HomeMain PageRelationshipsMap of RelationshipsWhat to do when He/She Leaves?


What to do when He/She Leaves? — 730 Comments

  1. I had a horrible breakup with a woman who I was seeing for more than 7 years. It was something sudden but rather a fading over 6 months that I tried very hard to avoid. Looking back on it, this was exactly the problem: My insecurities that I was doing something wrong that needed to be fixed.
    After the breakup, I tried very hard to contact her to try to get “closure” which is a laughable concept, because there is never any closure. The relationship just ran its course. But this is what is so hard for people to understand at that moment is that the absulte worst thing you can do is to try to get closure because that in fact pushes the other person ever farther away.
    So here I am three years later, feeling a bit embarrassed for what I did back then. Time does heal everything and I thank her for time and gift she gave me of getting to know myself better..
    If there is anything I can advice to people is that when she leaves, she has already made up her mind long time agon and there is no amount of bargaining, pleading or whatever that is going to change that. The best thing you can do is turn around, walk away and never look back, because it is not you but she who decided to end the relationship and you disagree with that decision.

  2. My husband of four years left two months ago. We come from broken homes and have our own issues. I thought we were working on them together. He feels he can’t trust me because I would lie smally out of fear and I feel he’s controlling. When we’re good we’re great but when we’re bad it’s hell. He stays at his mothers now yet everything is still here at our home, he doesn’t want anyone to know and tells me to show him I’ve changed but then tells me nothing will change his mind and then the next breath he wants nothing more than us to be a happy family again, raising our children and growing old together. I’m in therapy once a week and he swears he’s cured for all his issues. I try to be unavailable then he just shows up. Boundaries apparently don’t exist. In my gut I don’t feel we’re over. But I am painfully confused and don’t know how to go about this. I have been trying the four approaches above, am I doing this wrong?

    • It sounds, Meg, as if you are doing just right. Probably it’s just the beginning of your path of learning. Gotta rebuild trust, gotta learn how to deal with controlling, gotta learn how to deal with each person’s need for space within the relationship, gotta learn good Boundaries, etc. and all so that you can help those kids grow up well. I wouldn’t give up.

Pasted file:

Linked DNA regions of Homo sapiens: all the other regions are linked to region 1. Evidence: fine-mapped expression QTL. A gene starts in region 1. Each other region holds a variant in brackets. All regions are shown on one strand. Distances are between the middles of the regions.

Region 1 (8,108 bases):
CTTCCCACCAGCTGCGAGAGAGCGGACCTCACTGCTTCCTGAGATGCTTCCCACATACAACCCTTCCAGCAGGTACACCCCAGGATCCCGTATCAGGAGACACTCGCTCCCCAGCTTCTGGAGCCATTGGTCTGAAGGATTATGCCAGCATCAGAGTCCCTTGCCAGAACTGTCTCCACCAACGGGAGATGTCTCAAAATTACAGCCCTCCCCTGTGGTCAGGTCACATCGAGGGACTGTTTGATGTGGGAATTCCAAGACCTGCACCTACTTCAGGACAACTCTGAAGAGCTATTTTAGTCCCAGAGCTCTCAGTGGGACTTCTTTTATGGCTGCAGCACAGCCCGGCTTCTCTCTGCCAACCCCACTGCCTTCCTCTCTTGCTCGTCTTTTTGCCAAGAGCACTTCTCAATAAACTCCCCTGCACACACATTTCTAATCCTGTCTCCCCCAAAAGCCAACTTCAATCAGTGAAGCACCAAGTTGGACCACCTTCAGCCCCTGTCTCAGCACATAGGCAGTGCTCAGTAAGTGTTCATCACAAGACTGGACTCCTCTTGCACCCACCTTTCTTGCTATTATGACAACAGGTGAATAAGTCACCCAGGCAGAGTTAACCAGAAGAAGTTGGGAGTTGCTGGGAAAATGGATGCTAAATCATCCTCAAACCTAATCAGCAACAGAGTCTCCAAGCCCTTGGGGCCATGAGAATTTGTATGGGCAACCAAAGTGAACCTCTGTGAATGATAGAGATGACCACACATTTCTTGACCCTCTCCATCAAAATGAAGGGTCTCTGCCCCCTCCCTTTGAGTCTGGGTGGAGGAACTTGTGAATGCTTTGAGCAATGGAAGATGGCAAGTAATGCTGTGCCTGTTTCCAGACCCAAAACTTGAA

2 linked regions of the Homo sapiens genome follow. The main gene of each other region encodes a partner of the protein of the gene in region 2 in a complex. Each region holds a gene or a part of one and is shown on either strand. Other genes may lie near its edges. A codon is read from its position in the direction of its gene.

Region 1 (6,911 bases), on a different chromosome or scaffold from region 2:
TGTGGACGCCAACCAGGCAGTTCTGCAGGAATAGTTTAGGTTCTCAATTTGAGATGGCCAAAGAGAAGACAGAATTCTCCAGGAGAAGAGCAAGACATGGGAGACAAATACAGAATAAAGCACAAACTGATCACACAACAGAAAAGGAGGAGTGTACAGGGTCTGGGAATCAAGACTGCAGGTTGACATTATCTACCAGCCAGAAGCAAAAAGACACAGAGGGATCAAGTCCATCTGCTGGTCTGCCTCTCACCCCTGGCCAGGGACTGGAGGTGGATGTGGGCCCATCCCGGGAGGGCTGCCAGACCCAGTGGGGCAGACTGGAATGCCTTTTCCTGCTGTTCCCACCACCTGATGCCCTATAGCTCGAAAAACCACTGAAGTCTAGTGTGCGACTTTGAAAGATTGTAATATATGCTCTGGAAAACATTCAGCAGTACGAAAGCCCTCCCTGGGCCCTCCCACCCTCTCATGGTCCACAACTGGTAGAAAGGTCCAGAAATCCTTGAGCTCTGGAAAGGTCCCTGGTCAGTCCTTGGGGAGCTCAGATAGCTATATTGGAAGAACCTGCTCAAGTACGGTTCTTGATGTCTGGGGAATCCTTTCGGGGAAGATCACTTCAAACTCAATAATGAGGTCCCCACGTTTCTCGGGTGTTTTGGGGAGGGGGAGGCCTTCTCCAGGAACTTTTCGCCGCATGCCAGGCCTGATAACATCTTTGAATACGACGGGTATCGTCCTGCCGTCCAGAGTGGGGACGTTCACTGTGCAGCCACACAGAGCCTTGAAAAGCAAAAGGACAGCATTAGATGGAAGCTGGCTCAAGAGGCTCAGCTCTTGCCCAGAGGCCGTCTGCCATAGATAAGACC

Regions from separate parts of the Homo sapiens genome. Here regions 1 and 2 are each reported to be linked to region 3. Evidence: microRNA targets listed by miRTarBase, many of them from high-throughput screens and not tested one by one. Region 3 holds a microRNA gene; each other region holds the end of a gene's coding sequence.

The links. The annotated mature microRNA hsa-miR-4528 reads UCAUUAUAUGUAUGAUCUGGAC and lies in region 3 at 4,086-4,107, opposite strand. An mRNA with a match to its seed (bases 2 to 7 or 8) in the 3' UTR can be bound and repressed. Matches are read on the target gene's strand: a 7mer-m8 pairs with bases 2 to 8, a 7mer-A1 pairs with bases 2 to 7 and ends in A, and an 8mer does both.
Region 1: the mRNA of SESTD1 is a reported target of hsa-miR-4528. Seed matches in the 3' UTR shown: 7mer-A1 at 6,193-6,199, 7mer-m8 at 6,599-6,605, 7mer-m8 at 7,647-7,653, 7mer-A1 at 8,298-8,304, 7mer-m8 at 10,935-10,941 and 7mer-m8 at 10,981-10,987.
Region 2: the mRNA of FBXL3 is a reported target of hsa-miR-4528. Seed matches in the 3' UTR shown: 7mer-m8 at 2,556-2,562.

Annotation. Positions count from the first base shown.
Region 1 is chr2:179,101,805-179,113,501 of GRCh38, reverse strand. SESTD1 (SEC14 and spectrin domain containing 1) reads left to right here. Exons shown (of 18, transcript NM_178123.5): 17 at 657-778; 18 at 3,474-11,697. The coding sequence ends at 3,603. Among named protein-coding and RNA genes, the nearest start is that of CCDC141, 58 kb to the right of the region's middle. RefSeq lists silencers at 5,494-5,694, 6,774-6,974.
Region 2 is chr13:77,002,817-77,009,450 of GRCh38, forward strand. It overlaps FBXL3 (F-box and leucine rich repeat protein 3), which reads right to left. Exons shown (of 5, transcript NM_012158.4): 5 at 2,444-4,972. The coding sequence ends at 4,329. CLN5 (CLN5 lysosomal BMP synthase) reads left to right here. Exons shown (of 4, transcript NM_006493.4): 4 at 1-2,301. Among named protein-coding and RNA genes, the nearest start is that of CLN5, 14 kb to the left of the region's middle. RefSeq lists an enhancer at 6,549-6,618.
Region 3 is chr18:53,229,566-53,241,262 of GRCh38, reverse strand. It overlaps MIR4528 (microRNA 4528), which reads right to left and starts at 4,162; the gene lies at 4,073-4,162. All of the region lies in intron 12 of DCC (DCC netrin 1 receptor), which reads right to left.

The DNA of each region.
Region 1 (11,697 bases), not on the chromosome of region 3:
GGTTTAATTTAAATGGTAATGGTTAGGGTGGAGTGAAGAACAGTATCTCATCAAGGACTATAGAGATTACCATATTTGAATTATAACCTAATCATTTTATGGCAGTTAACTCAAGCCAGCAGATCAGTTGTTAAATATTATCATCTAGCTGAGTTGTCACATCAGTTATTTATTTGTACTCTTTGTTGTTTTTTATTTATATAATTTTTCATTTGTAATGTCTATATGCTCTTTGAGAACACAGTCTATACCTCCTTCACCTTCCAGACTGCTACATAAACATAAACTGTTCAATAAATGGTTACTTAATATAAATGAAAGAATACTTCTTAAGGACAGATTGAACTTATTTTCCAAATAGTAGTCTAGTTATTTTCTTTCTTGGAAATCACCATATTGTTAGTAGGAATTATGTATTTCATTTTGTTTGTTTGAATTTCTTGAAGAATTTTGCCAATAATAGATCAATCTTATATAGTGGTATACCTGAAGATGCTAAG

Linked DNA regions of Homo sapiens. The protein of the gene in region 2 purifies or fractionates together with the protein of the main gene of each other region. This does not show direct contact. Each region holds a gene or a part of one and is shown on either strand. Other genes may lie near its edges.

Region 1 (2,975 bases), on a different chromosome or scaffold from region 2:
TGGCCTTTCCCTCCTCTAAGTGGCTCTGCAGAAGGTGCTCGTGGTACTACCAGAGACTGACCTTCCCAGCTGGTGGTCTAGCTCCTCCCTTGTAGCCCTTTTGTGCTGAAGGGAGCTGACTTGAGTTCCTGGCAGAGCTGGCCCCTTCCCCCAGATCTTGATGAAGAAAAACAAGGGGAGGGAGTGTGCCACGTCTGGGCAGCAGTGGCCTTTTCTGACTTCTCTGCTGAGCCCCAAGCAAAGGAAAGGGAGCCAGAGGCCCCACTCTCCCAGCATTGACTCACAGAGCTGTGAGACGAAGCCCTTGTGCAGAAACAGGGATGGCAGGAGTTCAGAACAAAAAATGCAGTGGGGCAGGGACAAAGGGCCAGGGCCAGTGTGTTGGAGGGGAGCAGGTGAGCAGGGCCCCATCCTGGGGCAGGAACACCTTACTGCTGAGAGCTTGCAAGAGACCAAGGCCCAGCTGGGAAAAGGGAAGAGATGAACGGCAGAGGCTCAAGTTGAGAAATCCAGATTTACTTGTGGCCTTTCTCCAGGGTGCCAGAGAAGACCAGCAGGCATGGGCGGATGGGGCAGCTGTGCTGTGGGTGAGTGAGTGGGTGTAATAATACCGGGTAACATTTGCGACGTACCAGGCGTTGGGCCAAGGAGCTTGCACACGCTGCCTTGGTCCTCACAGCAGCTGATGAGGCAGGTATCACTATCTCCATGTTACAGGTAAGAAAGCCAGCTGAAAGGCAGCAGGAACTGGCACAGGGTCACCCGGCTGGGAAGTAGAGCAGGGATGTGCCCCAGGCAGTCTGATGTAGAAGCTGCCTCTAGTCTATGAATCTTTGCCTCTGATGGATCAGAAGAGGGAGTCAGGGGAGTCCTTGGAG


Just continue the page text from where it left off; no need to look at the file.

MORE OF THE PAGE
Step one is the 4 steps you’re doing. Step two is that third step, work on yourself, and to learn those skills you didn’t learn before now. First thing I’d do next is read the Map of Relationships. Absorb it. It kinda lets you know where you are with him and helps you make better choices.

      Good luck and keep a going.

  3. If he doesn’t contact you, is there a good way to reach out to him without pressuring him?

    This is actually why we broke up. He never asks me to spend time with him. He says he needs me to ask him. He was always incredibly loving and affectionate when we were together, but he waited for me to suggest we meet every time. This made me feel insecure and we fought about it more and more. Then we had a big fight about it and he dumped me and he hasn’t spoken to me in two weeks. We have been talking to each other every day for 3 years, usually long and intimate conversations, so this is very painful.

    I scared him with my anger and he’s mad at me for not understanding that he is afraid to ask. I sent him an apology text the day after he dumped me, but he still hasn’t replied. If he doesn’t want to be with me, I will accept that, but I have to at least try and reach out. I just don’t know how to do that in a way that makes him feel safe and not pressured.

    • Ouch, Melanie, I hear your pain. Three years of good chatting. Well I’ve heard lots of relationships take about that long to get into the heavy lifting stuff.

      I sometimes think it takes that long to find the leading edge of what you don’t know and what you need to know. Well, my website is all about what people need to know.

      Read on, and ask questions as you go. It’s all about learning – and the painful stuff that forces you to learn.

      • Thank you, Al. I will do that. I see what you did there – validating and empathizing with my pain. Thank you, I appreciate it and it comforted me.

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